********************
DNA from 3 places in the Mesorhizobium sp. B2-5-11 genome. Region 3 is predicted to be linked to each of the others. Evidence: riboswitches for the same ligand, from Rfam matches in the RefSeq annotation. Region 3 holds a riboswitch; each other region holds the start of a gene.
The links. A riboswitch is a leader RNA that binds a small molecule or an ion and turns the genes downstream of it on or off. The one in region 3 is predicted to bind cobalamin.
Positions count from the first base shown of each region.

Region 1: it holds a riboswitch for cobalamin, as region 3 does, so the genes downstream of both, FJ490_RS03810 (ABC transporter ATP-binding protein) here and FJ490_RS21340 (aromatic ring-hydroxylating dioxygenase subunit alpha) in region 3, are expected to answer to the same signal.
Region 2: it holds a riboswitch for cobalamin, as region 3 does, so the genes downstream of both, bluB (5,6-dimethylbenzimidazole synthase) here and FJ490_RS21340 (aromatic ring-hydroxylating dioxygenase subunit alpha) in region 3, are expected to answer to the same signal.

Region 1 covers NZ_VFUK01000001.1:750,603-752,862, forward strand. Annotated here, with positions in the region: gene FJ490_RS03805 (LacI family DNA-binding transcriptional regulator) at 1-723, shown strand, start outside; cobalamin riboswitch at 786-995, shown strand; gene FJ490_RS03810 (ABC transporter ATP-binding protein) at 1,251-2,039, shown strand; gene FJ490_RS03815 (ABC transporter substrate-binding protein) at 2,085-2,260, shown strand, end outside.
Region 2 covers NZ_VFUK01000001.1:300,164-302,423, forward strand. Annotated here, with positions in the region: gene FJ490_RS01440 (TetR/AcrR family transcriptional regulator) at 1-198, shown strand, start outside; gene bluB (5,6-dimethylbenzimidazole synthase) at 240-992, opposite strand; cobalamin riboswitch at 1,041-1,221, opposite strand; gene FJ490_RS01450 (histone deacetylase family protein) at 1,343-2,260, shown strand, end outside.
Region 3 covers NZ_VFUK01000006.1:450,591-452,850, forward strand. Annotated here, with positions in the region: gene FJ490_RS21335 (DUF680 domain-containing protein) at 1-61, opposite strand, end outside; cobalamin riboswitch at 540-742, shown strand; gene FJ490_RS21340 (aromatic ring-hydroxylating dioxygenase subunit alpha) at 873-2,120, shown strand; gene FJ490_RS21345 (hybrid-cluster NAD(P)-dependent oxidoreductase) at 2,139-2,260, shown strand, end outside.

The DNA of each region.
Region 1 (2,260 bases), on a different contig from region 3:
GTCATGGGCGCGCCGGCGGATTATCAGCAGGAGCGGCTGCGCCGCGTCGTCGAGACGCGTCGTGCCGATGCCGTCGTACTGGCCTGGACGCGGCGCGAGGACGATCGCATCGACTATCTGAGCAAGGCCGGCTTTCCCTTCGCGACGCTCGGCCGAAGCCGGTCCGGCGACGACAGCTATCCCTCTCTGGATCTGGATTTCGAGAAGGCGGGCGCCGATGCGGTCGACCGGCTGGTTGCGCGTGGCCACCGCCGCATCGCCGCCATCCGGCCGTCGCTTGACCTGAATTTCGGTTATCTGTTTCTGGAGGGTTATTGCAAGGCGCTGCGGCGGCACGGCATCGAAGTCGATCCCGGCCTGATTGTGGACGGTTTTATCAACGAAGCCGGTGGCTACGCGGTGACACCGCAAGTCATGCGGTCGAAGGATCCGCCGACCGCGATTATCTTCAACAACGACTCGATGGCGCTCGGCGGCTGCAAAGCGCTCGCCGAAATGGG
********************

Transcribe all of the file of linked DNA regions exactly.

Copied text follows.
DNA from 3 places in the Mesorhizobium sp. B2-5-11 genome. Region 3 is predicted to be linked to each of the others. Evidence: riboswitches for the same ligand, from Rfam matches in the RefSeq annotation. Region 3 holds a riboswitch; each other region holds the start of a gene.
The links. A riboswitch is a leader RNA that binds a small molecule or an ion and turns the genes downstream of it on or off. The one in region 3 is predicted to bind cobalamin.
Positions count from the first base shown of each region.

Region 1: it holds a riboswitch for cobalamin, as region 3 does, so the genes downstream of both, FJ490_RS03810 (ABC transporter ATP-binding protein) here and FJ490_RS21340 (aromatic ring-hydroxylating dioxygenase subunit alpha) in region 3, are expected to answer to the same signal.
Region 2: it holds a riboswitch for cobalamin, as region 3 does, so the genes downstream of both, bluB (5,6-dimethylbenzimidazole synthase) here and FJ490_RS21340 (aromatic ring-hydroxylating dioxygenase subunit alpha) in region 3, are expected to answer to the same signal.

Region 1 covers NZ_VFUK01000001.1:750,603-752,862, forward strand. Annotated here, with positions in the region: gene FJ490_RS03805 (LacI family DNA-binding transcriptional regulator) at 1-723, shown strand, start outside; cobalamin riboswitch at 786-995, shown strand; gene FJ490_RS03810 (ABC transporter ATP-binding protein) at 1,251-2,039, shown strand; gene FJ490_RS03815 (ABC transporter substrate-binding protein) at 2,085-2,260, shown strand, end outside.
Region 2 covers NZ_VFUK01000001.1:300,164-302,423, forward strand. Annotated here, with positions in the region: gene FJ490_RS01440 (TetR/AcrR family transcriptional regulator) at 1-198, shown strand, start outside; gene bluB (5,6-dimethylbenzimidazole synthase) at 240-992, opposite strand; cobalamin riboswitch at 1,041-1,221, opposite strand; gene FJ490_RS01450 (histone deacetylase family protein) at 1,343-2,260, shown strand, end outside.
Region 3 covers NZ_VFUK01000006.1:450,591-452,850, forward strand. Annotated here, with positions in the region: gene FJ490_RS21335 (DUF680 domain-containing protein) at 1-61, opposite strand, end outside; cobalamin riboswitch at 540-742, shown strand; gene FJ490_RS21340 (aromatic ring-hydroxylating dioxygenase subunit alpha) at 873-2,120, shown strand; gene FJ490_RS21345 (hybrid-cluster NAD(P)-dependent oxidoreductase) at 2,139-2,260, shown strand, end outside.

The DNA of each region.
Region 1 (2,260 bases), on a different contig from region 3:
GTCATGGGCGCGCCGGCGGATTATCAGCAGGAGCGGCTGCGCCGCGTCGTCGAGACGCGTCGTGCCGATGCCGTCGTACTGGCCTGGACGCGGCGCGAGGACGATCGCATCGACTATCTGAGCAAGGCCGGCTTTCCCTTCGCGACGCTCGGCCGAAGCCGGTCCGGCGACGACAGCTATCCCTCTCTGGATCTGGATTTCGAGAAGGCGGGCGCCGATGCGGTCGACCGGCTGGTTGCGCGTGGCCACCGCCGCATCGCCGCCATCCGGCCGTCGCTTGACCTGAATTTCGGTTATCTGTTTCTGGAGGGTTATTGCAAGGCGCTGCGGCGGCACGGCATCGAAGTCGATCCCGGCCTGATTGTGGACGGTTTTATCAACGAAGCCGGTGGCTACGCGGTGACACCGCAAGTCATGCGGTCGAAGGATCCGCCGACCGCGATTATCTTCAACAACGACTCGATGGCGCTCGGCGGCTGCAAAGCGCTCGCCGAAATGGG